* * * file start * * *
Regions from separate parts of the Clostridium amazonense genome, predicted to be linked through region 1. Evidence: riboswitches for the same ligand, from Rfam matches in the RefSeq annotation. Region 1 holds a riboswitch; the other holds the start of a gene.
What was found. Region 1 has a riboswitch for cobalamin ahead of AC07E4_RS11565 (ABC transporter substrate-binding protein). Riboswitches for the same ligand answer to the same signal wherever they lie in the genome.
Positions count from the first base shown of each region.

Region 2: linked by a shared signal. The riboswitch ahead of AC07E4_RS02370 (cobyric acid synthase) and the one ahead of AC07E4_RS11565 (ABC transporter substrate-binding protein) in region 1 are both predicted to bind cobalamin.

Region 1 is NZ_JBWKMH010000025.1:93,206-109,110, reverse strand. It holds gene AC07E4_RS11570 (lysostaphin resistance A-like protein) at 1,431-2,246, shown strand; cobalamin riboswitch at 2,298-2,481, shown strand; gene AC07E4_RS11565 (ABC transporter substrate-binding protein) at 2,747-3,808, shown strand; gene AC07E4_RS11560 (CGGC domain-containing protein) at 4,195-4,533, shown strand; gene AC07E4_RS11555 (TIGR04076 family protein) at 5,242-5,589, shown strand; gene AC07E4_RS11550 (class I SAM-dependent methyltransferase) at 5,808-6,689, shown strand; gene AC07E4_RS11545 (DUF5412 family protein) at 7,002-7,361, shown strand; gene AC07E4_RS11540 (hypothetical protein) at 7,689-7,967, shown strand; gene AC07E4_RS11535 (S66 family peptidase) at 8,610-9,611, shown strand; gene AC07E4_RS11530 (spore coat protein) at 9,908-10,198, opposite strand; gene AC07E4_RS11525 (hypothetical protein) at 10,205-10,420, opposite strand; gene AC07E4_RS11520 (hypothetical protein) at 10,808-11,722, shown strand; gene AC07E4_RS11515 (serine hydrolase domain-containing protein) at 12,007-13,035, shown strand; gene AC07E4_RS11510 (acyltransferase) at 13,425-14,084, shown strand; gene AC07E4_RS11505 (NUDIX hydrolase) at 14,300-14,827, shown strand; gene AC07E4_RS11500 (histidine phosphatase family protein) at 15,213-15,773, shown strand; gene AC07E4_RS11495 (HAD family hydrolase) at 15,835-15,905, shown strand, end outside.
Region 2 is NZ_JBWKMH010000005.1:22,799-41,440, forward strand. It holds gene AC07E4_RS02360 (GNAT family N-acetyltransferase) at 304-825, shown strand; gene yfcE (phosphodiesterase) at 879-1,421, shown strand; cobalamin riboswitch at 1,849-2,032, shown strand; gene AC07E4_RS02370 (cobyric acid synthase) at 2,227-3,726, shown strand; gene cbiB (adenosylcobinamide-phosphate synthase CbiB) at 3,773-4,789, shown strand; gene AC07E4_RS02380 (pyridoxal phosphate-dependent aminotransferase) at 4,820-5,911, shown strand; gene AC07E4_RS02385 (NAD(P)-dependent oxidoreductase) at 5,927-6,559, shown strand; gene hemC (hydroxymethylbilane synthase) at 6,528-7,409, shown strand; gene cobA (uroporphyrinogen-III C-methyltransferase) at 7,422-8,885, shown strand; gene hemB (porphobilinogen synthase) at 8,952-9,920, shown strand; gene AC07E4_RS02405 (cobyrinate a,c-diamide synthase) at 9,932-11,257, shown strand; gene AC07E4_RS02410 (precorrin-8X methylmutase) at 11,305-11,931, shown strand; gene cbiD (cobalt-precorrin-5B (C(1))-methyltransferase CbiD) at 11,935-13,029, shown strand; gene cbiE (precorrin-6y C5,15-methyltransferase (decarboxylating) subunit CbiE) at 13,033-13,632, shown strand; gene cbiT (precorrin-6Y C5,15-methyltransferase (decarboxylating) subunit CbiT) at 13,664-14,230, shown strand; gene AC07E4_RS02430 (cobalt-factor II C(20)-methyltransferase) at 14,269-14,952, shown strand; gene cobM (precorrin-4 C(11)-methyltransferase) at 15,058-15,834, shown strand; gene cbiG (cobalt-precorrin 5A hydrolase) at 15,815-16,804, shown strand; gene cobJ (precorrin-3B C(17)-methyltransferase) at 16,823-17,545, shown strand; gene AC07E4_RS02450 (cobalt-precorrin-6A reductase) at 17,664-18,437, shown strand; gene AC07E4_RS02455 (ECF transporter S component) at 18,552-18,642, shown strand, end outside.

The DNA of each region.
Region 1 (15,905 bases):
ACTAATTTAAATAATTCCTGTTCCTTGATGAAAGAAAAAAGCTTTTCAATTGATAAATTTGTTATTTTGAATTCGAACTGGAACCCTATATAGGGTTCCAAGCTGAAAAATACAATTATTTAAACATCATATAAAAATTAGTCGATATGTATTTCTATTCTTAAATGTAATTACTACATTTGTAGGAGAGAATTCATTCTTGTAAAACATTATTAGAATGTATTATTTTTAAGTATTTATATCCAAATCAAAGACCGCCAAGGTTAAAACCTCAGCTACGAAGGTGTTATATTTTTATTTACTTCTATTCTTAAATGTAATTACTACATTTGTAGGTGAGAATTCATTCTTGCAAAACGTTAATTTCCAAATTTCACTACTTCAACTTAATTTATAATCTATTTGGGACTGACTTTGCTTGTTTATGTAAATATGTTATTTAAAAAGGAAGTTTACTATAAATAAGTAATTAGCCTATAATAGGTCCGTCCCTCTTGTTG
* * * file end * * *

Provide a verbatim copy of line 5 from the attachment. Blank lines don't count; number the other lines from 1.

Region 1 is NZ_JBWKMH010000025.1:93,206-109,110, reverse strand. It holds gene AC07E4_RS11570 (lysostaphin resistance A-like protein) at 1,431-2,246, shown strand; cobalamin riboswitch at 2,298-2,481, shown strand; gene AC07E4_RS11565 (ABC transporter substrate-binding protein) at 2,747-3,808, shown strand; gene AC07E4_RS11560 (CGGC domain-containing protein) at 4,195-4,533, shown strand; gene AC07E4_RS11555 (TIGR04076 family protein) at 5,242-5,589, shown strand; gene AC07E4_RS11550 (class I SAM-dependent methyltransferase) at 5,808-6,689, shown strand; gene AC07E4_RS11545 (DUF5412 family protein) at 7,002-7,361, shown strand; gene AC07E4_RS11540 (hypothetical protein) at 7,689-7,967, shown strand; gene AC07E4_RS11535 (S66 family peptidase) at 8,610-9,611, shown strand; gene AC07E4_RS11530 (spore coat protein) at 9,908-10,198, opposite strand; gene AC07E4_RS11525 (hypothetical protein) at 10,205-10,420, opposite strand; gene AC07E4_RS11520 (hypothetical protein) at 10,808-11,722, shown strand; gene AC07E4_RS11515 (serine hydrolase domain-containing protein) at 12,007-13,035, shown strand; gene AC07E4_RS11510 (acyltransferase) at 13,425-14,084, shown strand; gene AC07E4_RS11505 (NUDIX hydrolase) at 14,300-14,827, shown strand; gene AC07E4_RS11500 (histidine phosphatase family protein) at 15,213-15,773, shown strand; gene AC07E4_RS11495 (HAD family hydrolase) at 15,835-15,905, shown strand, end outside.